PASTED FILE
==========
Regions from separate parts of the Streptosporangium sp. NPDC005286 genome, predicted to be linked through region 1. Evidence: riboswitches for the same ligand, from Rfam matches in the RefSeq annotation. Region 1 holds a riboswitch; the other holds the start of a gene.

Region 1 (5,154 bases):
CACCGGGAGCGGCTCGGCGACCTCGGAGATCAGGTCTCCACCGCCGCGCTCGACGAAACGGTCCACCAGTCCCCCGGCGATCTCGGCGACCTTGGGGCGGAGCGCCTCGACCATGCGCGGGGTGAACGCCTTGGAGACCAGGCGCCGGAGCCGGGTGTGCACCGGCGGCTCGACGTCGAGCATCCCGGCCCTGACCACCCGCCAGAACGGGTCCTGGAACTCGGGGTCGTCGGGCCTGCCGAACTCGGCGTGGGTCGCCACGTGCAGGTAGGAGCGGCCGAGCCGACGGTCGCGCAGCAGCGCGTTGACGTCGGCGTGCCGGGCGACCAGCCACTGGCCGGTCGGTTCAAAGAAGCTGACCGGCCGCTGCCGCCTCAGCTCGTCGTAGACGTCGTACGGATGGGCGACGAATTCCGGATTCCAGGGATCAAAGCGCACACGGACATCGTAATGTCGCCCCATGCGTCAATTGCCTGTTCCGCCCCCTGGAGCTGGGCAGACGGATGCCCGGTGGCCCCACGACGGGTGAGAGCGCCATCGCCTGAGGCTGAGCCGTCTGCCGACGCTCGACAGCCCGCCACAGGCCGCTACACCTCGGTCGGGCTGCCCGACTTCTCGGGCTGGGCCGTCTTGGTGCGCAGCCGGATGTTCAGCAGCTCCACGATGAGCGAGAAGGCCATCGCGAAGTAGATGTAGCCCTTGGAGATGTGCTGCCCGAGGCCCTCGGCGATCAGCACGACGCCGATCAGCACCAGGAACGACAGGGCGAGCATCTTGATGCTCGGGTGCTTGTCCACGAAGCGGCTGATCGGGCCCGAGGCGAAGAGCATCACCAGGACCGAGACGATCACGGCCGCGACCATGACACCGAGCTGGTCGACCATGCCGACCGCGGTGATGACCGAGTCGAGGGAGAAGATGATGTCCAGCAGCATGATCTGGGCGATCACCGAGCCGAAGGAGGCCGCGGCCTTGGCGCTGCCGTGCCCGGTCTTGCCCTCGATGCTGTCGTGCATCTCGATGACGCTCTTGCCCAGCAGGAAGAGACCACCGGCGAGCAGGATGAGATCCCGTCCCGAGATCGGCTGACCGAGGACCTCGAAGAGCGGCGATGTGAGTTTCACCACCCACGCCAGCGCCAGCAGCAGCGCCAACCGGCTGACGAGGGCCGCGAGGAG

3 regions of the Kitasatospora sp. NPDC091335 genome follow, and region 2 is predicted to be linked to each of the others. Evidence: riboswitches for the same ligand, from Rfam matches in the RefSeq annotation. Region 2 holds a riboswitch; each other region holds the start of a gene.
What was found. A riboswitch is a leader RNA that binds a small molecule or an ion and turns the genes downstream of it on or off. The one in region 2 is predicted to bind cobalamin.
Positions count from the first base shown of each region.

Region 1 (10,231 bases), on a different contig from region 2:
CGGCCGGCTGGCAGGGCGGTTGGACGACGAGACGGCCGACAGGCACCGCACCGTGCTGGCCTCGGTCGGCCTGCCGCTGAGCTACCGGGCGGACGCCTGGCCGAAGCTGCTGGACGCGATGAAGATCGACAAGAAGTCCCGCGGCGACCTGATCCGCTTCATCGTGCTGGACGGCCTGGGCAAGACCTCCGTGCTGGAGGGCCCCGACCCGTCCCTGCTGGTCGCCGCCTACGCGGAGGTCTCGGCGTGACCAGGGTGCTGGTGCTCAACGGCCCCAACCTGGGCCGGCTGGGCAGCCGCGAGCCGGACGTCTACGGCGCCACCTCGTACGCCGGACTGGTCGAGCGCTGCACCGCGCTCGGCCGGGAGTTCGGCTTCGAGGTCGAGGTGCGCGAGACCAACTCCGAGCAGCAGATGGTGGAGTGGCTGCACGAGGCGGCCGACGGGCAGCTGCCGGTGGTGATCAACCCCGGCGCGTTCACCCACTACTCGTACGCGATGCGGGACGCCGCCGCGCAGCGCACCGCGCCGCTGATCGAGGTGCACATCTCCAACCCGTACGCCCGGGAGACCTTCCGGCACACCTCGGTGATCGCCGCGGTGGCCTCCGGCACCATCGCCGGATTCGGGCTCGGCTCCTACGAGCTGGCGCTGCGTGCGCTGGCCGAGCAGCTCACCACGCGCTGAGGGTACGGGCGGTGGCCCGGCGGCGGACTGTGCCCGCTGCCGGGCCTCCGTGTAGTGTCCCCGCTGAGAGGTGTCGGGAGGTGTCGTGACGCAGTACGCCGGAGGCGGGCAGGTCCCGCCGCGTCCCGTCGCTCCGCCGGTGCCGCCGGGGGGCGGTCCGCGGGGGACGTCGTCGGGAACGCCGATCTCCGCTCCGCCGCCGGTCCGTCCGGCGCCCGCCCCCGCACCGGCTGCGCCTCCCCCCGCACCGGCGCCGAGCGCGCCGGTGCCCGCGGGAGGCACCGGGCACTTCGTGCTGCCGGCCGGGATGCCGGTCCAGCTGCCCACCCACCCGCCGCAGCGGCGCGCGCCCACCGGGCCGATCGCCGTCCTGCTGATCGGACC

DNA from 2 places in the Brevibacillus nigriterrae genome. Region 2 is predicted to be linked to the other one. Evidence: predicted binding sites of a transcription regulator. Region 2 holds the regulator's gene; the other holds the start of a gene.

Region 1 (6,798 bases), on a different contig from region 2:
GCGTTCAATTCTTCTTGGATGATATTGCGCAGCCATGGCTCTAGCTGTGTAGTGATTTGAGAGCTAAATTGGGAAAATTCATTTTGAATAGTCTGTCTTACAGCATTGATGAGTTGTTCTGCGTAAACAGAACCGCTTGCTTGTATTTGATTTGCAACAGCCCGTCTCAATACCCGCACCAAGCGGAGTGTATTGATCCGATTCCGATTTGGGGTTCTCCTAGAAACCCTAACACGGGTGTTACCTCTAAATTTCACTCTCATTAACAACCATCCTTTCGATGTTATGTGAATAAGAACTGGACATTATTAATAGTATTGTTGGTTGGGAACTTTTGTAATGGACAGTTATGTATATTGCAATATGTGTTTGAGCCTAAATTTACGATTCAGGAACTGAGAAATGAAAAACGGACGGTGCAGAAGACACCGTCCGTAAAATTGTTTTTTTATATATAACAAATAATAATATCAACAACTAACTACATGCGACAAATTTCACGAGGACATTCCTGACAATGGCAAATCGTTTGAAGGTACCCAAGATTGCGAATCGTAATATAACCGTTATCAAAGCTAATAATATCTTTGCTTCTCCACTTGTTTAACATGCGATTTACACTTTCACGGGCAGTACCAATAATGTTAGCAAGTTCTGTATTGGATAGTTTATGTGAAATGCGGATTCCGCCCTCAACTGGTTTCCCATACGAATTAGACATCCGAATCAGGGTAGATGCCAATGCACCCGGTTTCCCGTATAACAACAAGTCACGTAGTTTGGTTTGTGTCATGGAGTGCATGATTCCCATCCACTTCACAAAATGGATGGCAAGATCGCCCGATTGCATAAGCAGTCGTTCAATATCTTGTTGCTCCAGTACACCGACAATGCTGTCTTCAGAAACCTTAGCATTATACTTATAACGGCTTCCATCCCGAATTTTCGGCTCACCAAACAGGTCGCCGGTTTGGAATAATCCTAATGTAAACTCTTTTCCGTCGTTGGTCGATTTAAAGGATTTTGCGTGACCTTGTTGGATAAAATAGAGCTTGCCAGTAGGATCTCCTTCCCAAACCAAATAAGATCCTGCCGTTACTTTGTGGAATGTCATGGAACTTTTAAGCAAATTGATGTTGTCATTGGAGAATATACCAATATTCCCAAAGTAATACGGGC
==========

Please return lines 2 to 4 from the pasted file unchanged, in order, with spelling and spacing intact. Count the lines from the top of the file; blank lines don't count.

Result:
Region 1 (5,154 bases):
CACCGGGAGCGGCTCGGCGACCTCGGAGATCAGGTCTCCACCGCCGCGCTCGACGAAACGGTCCACCAGTCCCCCGGCGATCTCGGCGACCTTGGGGCGGAGCGCCTCGACCATGCGCGGGGTGAACGCCTTGGAGACCAGGCGCCGGAGCCGGGTGTGCACCGGCGGCTCGACGTCGAGCATCCCGGCCCTGACCACCCGCCAGAACGGGTCCTGGAACTCGGGGTCGTCGGGCCTGCCGAACTCGGCGTGGGTCGCCACGTGCAGGTAGGAGCGGCCGAGCCGACGGTCGCGCAGCAGCGCGTTGACGTCGGCGTGCCGGGCGACCAGCCACTGGCCGGTCGGTTCAAAGAAGCTGACCGGCCGCTGCCGCCTCAGCTCGTCGTAGACGTCGTACGGATGGGCGACGAATTCCGGATTCCAGGGATCAAAGCGCACACGGACATCGTAATGTCGCCCCATGCGTCAATTGCCTGTTCCGCCCCCTGGAGCTGGGCAGACGGATGCCCGGTGGCCCCACGACGGGTGAGAGCGCCATCGCCTGAGGCTGAGCCGTCTGCCGACGCTCGACAGCCCGCCACAGGCCGCTACACCTCGGTCGGGCTGCCCGACTTCTCGGGCTGGGCCGTCTTGGTGCGCAGCCGGATGTTCAGCAGCTCCACGATGAGCGAGAAGGCCATCGCGAAGTAGATGTAGCCCTTGGAGATGTGCTGCCCGAGGCCCTCGGCGATCAGCACGACGCCGATCAGCACCAGGAACGACAGGGCGAGCATCTTGATGCTCGGGTGCTTGTCCACGAAGCGGCTGATCGGGCCCGAGGCGAAGAGCATCACCAGGACCGAGACGATCACGGCCGCGACCATGACACCGAGCTGGTCGACCATGCCGACCGCGGTGATGACCGAGTCGAGGGAGAAGATGATGTCCAGCAGCATGATCTGGGCGATCACCGAGCCGAAGGAGGCCGCGGCCTTGGCGCTGCCGTGCCCGGTCTTGCCCTCGATGCTGTCGTGCATCTCGATGACGCTCTTGCCCAGCAGGAAGAGACCACCGGCGAGCAGGATGAGATCCCGTCCCGAGATCGGCTGACCGAGGACCTCGAAGAGCGGCGATGTGAGTTTCACCACCCACGCCAGCGCCAGCAGCAGCGCCAACCGGCTGACGAGGGCCGCGAGGAG

3 regions of the Kitasatospora sp. NPDC091335 genome follow, and region 2 is predicted to be linked to each of the others. Evidence: riboswitches for the same ligand, from Rfam matches in the RefSeq annotation. Region 2 holds a riboswitch; each other region holds the start of a gene.